Biofuels Digest.com (April 13) - In Quebec, Cascades Inc. announced the company's investment in a new technology at its Norampac-Cabano facility. The process is used to extract hemicellulose, a cellulosic sugar with high value-added potential, from wood chips.
The extraction of hemicellulose will replace the use of chemical products, which would otherwise have to be purchased, shipped, and disposed of responsibly. Another benefit is the plant's reduced energy consumption, which will boost Cabano's competitiveness.
Biomass Magazine.com (April 10) - Biobased industry, agriculture, and environmental interests recently reached agreement on legislation that would create production-based incentives for renewable chemicals, advanced biofuels, and biomass thermal energy, and the groups are urging the Minnesota legislature to pass the legislation, as amended.
Agriview.com (April 15) - Farmers who are considering selling corn residue from their fields to produce cellulosic ethanol first should weigh a range of site-specific factors to their operations, according to new research from an Iowa State University professor.
Mahdi Al-Kaisi, a professor of agronomy, is urging farmers to take a thoughtful approach that accounts for variables such as topography, tillage system, nitrogen application, and the amount of organic matter present in their soil to determine how much corn residue they should part with.
ChicagoTribune.com (April 14) - For many Chicagoans, the Morton Arboretum in Lisle is a green oasis, its canopied trails beckoning visitors for decades. But for Nicole Cavender, Morton's vice president of science and conservation, the 1,700-acre arboretum is much more than a wondrous place to visit. As manager of its new Center for Tree Science, her mission is oak-tree mighty: to unite a global lineup of experts from diverse fields and learn how trees can survive in our increasingly urban environments.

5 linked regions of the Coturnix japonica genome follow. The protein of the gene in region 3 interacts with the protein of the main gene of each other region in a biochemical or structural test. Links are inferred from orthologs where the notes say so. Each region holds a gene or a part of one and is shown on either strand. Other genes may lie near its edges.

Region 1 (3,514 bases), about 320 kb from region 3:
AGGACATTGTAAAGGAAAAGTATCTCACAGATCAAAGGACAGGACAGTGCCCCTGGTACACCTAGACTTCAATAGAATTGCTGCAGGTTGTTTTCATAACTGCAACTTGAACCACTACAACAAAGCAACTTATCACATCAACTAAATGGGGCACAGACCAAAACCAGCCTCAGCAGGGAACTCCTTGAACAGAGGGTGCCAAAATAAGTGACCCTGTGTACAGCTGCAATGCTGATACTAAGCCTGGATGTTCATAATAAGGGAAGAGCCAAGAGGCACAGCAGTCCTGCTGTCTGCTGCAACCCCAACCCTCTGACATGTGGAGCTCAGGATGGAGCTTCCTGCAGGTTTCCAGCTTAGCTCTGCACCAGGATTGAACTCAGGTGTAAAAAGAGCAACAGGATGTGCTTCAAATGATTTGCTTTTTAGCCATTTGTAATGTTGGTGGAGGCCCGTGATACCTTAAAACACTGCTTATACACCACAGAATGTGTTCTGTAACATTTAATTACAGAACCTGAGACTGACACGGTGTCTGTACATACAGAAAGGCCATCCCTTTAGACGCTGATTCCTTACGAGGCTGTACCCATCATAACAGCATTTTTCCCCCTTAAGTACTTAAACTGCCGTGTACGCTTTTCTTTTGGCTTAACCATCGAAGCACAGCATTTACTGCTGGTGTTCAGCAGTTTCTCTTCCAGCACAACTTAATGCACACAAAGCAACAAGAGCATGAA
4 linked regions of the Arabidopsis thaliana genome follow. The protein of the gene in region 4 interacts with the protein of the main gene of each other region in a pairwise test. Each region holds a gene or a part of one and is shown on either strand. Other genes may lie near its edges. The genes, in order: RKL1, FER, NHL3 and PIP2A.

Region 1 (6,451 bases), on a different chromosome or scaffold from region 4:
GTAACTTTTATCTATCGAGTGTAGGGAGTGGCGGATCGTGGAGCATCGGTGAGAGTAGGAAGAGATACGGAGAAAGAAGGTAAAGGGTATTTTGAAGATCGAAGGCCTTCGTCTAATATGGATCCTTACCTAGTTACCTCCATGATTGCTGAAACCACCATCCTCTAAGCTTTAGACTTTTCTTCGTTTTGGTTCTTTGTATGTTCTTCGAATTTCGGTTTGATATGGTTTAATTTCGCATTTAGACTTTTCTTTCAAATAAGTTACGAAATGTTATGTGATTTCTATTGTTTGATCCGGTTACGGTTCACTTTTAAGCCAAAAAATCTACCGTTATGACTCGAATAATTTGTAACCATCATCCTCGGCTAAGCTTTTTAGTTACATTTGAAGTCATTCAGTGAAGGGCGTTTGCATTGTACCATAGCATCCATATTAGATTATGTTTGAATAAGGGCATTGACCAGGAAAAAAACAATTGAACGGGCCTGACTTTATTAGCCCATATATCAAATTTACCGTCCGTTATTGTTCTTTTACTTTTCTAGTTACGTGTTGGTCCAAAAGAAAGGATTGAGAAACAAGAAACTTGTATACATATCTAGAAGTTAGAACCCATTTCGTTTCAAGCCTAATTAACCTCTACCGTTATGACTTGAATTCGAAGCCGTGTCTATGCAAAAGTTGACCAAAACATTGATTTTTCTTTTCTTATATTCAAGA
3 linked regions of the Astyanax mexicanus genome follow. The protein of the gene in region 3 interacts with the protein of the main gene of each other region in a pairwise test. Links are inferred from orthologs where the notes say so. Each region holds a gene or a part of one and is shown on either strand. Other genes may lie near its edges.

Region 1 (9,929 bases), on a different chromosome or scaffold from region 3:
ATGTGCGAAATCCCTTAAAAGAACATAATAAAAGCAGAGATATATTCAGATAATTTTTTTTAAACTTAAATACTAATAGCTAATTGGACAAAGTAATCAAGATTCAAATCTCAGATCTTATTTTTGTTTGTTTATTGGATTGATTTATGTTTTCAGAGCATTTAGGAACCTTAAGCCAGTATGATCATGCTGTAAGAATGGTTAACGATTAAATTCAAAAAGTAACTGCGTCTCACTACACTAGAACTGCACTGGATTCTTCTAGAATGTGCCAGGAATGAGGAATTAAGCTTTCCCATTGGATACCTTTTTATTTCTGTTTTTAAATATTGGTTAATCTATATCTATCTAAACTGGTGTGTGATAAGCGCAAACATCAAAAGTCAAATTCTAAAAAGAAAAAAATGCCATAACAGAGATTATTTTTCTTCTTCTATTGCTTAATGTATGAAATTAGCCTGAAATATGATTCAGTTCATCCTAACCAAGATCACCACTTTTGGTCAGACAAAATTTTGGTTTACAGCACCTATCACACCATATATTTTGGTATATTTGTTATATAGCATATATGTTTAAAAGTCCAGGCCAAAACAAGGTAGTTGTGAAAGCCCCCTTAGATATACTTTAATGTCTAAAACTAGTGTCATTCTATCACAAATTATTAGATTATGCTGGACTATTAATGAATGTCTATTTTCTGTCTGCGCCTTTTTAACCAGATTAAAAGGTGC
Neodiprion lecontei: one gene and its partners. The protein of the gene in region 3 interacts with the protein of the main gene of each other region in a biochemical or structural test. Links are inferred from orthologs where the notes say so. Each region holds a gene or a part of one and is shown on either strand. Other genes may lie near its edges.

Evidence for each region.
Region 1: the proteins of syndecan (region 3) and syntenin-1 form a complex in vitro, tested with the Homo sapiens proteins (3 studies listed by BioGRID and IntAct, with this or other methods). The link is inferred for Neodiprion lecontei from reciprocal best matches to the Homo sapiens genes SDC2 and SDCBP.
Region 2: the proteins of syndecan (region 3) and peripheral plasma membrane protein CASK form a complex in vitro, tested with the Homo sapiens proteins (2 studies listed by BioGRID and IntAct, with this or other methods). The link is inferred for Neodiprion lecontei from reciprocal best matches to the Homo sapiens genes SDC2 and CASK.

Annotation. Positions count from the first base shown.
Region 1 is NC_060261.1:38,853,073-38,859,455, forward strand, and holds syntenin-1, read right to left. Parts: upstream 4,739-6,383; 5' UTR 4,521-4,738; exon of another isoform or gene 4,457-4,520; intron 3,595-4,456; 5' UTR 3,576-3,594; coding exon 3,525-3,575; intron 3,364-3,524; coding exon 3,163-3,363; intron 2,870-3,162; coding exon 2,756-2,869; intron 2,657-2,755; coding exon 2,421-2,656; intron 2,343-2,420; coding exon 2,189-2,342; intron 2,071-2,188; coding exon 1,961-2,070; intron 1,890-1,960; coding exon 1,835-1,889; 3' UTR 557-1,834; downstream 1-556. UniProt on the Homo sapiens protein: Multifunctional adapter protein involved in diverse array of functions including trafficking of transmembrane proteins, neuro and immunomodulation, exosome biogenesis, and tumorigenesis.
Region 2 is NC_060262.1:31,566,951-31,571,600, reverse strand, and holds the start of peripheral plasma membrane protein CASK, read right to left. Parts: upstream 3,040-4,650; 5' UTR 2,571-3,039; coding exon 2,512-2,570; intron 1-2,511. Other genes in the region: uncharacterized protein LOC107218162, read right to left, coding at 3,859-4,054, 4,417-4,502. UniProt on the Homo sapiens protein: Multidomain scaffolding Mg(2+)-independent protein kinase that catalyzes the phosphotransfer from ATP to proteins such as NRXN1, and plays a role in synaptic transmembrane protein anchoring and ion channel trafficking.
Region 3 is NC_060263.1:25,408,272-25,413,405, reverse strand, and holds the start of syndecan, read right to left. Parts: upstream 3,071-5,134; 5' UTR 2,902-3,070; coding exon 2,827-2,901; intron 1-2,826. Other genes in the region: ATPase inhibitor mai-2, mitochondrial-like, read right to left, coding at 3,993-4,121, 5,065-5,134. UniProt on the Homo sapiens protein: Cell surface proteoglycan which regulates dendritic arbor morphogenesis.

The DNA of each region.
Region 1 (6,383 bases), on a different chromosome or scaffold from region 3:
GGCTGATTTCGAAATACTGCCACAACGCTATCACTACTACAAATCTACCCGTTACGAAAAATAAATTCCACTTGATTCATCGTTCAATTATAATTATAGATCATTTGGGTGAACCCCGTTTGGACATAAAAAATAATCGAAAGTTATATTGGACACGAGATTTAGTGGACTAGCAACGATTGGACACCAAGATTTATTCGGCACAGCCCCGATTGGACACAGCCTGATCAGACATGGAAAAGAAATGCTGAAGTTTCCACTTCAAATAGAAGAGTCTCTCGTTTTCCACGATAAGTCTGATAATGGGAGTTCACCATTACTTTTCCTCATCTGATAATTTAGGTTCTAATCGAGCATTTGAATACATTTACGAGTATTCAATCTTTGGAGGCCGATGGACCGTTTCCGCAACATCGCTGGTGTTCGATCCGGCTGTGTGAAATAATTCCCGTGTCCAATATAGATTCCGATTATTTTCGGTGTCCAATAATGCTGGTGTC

Citylab.com (April 9) - By now, researchers have well established the benefits of trees in urban neighborhoods. Trees are correlated with better health outcomes. They mitigate the urban heat-island effect and lower energy bills. They raise overall property values.
But how trees and their benefits are distributed across neighborhoods is a complicated picture. A new study published in PLOS ONE offers a provocative look across several US cities at what neighborhoods are most likely to have urban tree canopy cover. Money may not grow on trees, the authors write, but in a way, trees grow on money.
ChicagoSunTimes.com (April 12) - The arrival of spring marks the start of forestry officials' yearly battle against the destructive emerald ash borer, an invasive species of beetle that could eventually claim all ash trees.
In the years since the beetle was found in Illinois, the city has spent considerable resources treating trees for the infestation-while the county forest preserves and the Chicago Botanic Garden have focused more on tree removal.
LaCrosseTribune.com (Wisconsin, April 9) - The La Crosse Community Foundation, a coalition of community groups, has stepped forward with a fundraising effort to treat some of the area's trees against the emerald ash borer and help provide replacements for ash deemed too damaged to save.
The foundation has offered a $5,000 grant to inject select trees with an insecticide against the borer. It's considered the most effective way to protect ash against the insect larvae that otherwise would burrow under the bark and kill the tree.
US Forest Service (April 14) - A newly discovered species of tree-killing bark beetle, Dendroctonus mesoamericanus sp. nov. has been described in a paper just published online in the Annals of the Entomological Society of America.
Numerous and diverse studies by a research team that includes members from the United States, Mexico, and Norway determined the organism to be a species new to science, and provided information needed to manage the insect, which may share responsibility with the southern pine beetle for the catastrophic damage to pines of Central America in recent years.
KJZZ.org (April 15) - Growing bark beetle populations have decimated forests in the western United States, with some damage to northern and eastern Arizona forests. But local research is getting closer to a "solution" that may help.